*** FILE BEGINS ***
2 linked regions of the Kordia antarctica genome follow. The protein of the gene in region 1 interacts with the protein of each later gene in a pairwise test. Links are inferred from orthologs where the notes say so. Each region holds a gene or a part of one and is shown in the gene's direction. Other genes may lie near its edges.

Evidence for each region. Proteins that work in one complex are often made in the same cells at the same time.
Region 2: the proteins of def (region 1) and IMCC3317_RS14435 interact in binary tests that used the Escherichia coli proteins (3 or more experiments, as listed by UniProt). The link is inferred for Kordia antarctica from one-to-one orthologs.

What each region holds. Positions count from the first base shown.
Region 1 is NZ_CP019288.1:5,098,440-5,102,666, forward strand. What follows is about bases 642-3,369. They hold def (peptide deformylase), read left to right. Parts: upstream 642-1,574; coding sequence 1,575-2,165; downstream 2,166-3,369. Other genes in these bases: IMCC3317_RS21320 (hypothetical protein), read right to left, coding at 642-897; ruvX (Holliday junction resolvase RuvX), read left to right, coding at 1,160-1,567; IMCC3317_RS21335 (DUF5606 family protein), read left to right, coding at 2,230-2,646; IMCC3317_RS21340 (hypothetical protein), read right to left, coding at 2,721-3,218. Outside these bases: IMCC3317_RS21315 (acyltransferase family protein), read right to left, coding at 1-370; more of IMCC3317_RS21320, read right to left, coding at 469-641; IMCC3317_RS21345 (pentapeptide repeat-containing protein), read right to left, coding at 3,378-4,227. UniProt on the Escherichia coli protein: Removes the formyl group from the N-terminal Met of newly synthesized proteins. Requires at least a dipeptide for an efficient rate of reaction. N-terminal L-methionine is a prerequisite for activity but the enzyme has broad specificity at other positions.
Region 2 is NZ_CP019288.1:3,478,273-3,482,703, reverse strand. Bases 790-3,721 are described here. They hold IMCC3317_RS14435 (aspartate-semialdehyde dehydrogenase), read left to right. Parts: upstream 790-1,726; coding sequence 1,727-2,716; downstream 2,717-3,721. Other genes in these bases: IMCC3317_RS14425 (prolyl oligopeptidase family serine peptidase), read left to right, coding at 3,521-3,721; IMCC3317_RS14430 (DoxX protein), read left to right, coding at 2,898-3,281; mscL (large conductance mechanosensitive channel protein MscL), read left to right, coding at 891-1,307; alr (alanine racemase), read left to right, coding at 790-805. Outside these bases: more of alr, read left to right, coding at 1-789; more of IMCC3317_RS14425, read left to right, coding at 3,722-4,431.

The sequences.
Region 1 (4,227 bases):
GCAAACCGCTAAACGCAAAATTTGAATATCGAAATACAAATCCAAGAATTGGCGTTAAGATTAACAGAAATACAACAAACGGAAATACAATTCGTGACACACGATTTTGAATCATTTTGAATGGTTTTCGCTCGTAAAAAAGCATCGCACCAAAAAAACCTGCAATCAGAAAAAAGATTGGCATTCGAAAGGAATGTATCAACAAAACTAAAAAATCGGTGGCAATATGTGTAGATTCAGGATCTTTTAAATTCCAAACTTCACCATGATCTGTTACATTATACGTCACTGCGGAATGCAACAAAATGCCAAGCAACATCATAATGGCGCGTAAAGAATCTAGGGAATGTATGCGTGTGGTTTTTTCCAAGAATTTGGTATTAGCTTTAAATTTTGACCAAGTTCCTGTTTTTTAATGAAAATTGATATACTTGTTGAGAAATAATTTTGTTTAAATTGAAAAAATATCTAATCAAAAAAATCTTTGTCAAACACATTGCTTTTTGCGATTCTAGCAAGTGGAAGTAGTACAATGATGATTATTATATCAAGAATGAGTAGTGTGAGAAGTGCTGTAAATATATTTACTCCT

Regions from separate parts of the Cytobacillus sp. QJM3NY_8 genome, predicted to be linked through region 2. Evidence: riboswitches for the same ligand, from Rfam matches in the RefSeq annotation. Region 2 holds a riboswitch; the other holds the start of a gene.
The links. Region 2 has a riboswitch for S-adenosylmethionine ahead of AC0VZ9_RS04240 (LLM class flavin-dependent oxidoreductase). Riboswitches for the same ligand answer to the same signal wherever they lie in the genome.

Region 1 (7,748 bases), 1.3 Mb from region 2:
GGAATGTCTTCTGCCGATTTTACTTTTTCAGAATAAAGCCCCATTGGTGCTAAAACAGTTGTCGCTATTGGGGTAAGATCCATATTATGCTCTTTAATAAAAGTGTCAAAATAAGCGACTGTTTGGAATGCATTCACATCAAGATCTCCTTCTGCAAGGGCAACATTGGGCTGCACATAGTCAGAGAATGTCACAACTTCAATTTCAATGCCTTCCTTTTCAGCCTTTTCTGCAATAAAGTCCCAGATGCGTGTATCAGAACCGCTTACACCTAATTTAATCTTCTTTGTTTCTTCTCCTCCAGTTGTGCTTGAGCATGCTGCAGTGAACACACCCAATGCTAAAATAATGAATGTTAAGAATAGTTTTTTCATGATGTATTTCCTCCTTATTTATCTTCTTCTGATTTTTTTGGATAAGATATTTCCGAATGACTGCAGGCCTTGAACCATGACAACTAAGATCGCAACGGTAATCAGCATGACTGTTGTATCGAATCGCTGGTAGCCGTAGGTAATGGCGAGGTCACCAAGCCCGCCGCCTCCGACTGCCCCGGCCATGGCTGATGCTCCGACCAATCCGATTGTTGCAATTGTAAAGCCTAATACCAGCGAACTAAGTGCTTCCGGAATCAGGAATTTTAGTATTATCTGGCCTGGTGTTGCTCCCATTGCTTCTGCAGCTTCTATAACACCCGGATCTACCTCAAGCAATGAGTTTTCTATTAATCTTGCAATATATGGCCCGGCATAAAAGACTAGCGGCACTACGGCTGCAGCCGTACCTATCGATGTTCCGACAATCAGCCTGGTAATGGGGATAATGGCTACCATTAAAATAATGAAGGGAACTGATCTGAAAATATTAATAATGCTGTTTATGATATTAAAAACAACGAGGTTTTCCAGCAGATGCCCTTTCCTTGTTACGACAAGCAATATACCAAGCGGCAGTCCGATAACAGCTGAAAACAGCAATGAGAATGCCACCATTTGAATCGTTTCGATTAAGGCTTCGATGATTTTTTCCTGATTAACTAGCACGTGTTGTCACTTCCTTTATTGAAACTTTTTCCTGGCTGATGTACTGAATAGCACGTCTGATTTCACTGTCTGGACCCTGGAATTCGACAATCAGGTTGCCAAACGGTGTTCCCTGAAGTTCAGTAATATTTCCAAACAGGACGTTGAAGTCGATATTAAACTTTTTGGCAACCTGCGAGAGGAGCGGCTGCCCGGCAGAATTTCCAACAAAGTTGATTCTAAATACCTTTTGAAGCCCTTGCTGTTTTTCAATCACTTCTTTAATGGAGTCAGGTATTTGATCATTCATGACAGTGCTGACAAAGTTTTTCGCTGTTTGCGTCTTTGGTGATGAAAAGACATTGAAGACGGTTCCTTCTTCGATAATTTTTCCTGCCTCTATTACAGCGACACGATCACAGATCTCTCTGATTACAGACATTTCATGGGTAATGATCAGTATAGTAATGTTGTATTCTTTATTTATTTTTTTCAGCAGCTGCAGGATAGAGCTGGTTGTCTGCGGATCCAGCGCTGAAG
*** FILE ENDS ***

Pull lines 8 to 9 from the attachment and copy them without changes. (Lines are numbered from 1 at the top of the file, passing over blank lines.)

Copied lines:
Region 1 (4,227 bases):
GCAAACCGCTAAACGCAAAATTTGAATATCGAAATACAAATCCAAGAATTGGCGTTAAGATTAACAGAAATACAACAAACGGAAATACAATTCGTGACACACGATTTTGAATCATTTTGAATGGTTTTCGCTCGTAAAAAAGCATCGCACCAAAAAAACCTGCAATCAGAAAAAAGATTGGCATTCGAAAGGAATGTATCAACAAAACTAAAAAATCGGTGGCAATATGTGTAGATTCAGGATCTTTTAAATTCCAAACTTCACCATGATCTGTTACATTATACGTCACTGCGGAATGCAACAAAATGCCAAGCAACATCATAATGGCGCGTAAAGAATCTAGGGAATGTATGCGTGTGGTTTTTTCCAAGAATTTGGTATTAGCTTTAAATTTTGACCAAGTTCCTGTTTTTTAATGAAAATTGATATACTTGTTGAGAAATAATTTTGTTTAAATTGAAAAAATATCTAATCAAAAAAATCTTTGTCAAACACATTGCTTTTTGCGATTCTAGCAAGTGGAAGTAGTACAATGATGATTATTATATCAAGAATGAGTAGTGTGAGAAGTGCTGTAAATATATTTACTCCT